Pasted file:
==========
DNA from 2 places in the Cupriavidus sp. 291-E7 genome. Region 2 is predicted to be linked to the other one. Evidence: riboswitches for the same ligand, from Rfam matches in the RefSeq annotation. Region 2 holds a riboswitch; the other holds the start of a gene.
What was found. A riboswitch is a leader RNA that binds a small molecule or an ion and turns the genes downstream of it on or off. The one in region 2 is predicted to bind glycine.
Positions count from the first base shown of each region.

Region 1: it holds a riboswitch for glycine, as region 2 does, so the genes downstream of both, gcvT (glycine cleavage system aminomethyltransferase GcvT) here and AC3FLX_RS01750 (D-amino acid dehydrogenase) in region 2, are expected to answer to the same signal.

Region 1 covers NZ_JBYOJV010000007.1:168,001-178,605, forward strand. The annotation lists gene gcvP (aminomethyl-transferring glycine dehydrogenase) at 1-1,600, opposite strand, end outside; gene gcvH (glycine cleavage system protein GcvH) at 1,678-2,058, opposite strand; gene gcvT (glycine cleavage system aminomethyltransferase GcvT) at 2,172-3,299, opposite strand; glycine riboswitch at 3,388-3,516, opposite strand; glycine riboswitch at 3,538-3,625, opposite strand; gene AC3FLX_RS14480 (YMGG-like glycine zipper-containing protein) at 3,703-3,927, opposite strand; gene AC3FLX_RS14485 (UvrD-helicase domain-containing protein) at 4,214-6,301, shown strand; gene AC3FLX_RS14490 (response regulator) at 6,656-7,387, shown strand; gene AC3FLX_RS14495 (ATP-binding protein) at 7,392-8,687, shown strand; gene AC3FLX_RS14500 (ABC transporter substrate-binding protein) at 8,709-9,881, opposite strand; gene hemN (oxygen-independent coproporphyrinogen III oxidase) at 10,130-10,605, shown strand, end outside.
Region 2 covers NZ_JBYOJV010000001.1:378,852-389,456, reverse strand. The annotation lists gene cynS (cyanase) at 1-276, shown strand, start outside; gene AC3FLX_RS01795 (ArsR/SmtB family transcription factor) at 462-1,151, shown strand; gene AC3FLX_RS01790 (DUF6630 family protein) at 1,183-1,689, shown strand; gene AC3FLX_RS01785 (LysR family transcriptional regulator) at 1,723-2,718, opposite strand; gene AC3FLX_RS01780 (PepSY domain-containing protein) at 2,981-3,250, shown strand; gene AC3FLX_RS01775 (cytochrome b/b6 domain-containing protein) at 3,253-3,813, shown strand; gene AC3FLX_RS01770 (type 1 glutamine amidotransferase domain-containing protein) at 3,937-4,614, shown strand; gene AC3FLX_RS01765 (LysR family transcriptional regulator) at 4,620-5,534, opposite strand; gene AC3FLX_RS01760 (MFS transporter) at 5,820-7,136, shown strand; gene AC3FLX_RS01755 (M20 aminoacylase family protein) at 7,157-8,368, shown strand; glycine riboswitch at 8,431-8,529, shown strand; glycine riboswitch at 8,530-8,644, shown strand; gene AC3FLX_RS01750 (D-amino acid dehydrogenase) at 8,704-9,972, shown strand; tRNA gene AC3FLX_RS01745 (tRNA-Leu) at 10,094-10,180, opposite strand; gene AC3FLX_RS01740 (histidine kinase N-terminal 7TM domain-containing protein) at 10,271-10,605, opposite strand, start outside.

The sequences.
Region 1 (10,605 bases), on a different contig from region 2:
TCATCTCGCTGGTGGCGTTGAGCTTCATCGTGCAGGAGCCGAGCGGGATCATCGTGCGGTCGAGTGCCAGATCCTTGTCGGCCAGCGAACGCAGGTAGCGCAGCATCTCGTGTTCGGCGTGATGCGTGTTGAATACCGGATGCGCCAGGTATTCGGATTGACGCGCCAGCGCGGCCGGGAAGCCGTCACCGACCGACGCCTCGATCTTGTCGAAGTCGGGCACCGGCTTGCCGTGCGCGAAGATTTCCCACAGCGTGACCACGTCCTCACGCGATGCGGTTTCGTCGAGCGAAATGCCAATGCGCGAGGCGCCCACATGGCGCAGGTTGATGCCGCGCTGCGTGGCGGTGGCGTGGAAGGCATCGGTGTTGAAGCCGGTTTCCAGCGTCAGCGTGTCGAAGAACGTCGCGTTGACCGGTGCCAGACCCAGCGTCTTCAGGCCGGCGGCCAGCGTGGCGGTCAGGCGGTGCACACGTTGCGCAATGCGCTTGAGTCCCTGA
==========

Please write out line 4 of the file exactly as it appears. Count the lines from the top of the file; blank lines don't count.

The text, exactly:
Region 1: it holds a riboswitch for glycine, as region 2 does, so the genes downstream of both, gcvT (glycine cleavage system aminomethyltransferase GcvT) here and AC3FLX_RS01750 (D-amino acid dehydrogenase) in region 2, are expected to answer to the same signal.